A question should be raised concerning the hierarchy of the four types of isomers, in other words which of them fills the top place. An intrinsic property of meso combinations is their character of dimerism, hence their molecule is formed of two entities that are contrary in a spatial and optical sense. Of this reason, nine philosophers of ten should declare meso group as being on the top. We ourselves have selected them as structural reference since we thought they have a higher rank than CTS and diachi. Nonetheless that some people could be fascinated by CTS molecules, since they are produced by doubling of the same entity. If we compare the four types, it’s quite obvious that meso, CTS and even diachi are characterized by some structural restrictions. Constit., molecules are characterized by fewer such structural restrictions. Of this reason, probably, natural chemistry opted for them.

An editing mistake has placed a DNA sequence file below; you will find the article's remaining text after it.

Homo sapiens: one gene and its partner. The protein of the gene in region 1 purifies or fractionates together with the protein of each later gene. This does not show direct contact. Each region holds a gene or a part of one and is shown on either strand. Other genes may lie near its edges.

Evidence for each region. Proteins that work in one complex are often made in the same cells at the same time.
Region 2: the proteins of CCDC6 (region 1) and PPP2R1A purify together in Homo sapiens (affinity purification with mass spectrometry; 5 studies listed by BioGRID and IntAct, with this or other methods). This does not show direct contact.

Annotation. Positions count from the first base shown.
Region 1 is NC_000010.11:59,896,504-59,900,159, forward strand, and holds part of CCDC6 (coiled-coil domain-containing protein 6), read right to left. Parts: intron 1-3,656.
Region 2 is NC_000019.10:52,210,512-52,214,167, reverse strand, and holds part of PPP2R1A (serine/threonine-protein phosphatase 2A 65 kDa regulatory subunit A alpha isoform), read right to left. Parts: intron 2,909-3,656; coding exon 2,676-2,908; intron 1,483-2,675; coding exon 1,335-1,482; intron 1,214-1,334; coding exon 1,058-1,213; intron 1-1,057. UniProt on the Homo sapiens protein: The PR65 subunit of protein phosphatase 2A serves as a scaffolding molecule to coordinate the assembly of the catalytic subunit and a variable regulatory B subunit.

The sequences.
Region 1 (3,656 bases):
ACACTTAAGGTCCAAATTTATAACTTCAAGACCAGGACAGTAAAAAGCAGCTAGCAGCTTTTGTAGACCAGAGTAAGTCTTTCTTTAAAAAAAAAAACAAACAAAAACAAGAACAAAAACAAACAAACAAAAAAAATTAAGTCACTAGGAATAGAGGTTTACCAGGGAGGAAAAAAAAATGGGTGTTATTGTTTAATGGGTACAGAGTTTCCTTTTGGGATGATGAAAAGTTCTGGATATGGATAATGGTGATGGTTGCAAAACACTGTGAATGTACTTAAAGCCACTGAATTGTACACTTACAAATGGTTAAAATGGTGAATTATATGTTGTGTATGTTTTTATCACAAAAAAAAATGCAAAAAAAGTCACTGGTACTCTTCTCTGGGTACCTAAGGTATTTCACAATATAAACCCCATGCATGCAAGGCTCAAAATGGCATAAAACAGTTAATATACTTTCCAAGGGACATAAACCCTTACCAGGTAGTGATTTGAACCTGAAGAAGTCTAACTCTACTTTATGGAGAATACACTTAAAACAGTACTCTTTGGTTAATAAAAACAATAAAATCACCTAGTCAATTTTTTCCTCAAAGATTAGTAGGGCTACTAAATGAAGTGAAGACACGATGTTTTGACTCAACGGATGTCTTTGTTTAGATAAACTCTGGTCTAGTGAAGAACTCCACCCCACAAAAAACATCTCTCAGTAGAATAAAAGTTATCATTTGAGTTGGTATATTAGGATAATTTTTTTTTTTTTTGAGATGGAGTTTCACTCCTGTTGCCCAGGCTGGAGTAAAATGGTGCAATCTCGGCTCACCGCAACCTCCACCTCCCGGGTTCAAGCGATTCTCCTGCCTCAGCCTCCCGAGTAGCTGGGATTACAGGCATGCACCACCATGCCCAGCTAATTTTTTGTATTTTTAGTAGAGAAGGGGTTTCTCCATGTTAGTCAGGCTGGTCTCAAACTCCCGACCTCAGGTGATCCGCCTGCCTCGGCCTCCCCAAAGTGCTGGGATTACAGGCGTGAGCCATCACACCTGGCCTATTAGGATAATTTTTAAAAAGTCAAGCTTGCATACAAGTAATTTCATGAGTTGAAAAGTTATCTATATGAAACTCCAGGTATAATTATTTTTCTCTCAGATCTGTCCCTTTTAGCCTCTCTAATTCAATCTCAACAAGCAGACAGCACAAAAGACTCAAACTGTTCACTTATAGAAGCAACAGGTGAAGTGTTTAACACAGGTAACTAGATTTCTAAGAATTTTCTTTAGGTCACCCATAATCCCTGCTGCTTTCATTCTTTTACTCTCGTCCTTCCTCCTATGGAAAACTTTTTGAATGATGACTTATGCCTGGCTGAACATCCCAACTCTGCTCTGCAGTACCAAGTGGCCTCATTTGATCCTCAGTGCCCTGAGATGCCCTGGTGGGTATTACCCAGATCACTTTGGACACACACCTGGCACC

When physical chemistry appeared and grew stronger, biologists and other scholars connected with biochemistry, optimistically entertained the hope that physical chemists would discover a marker for natural compounds, as density for gold. Till now such hope never filled, according to our knowledge. Nonetheless, natural combinations possess some unique characteristics, and one of them, in our opinion is the fact that they are less restricted, in structural

sense, than meso, CTS and diachi. A proof for this assertion is the fact that as soon as a living thing dies, nature sends a thousand messengers to recover its component materials. We reckon that at least one of these characteristics is that constit., compounds have a higher number of freedom degrees, in comparison with the other types. It’s a chemical expression of freedom.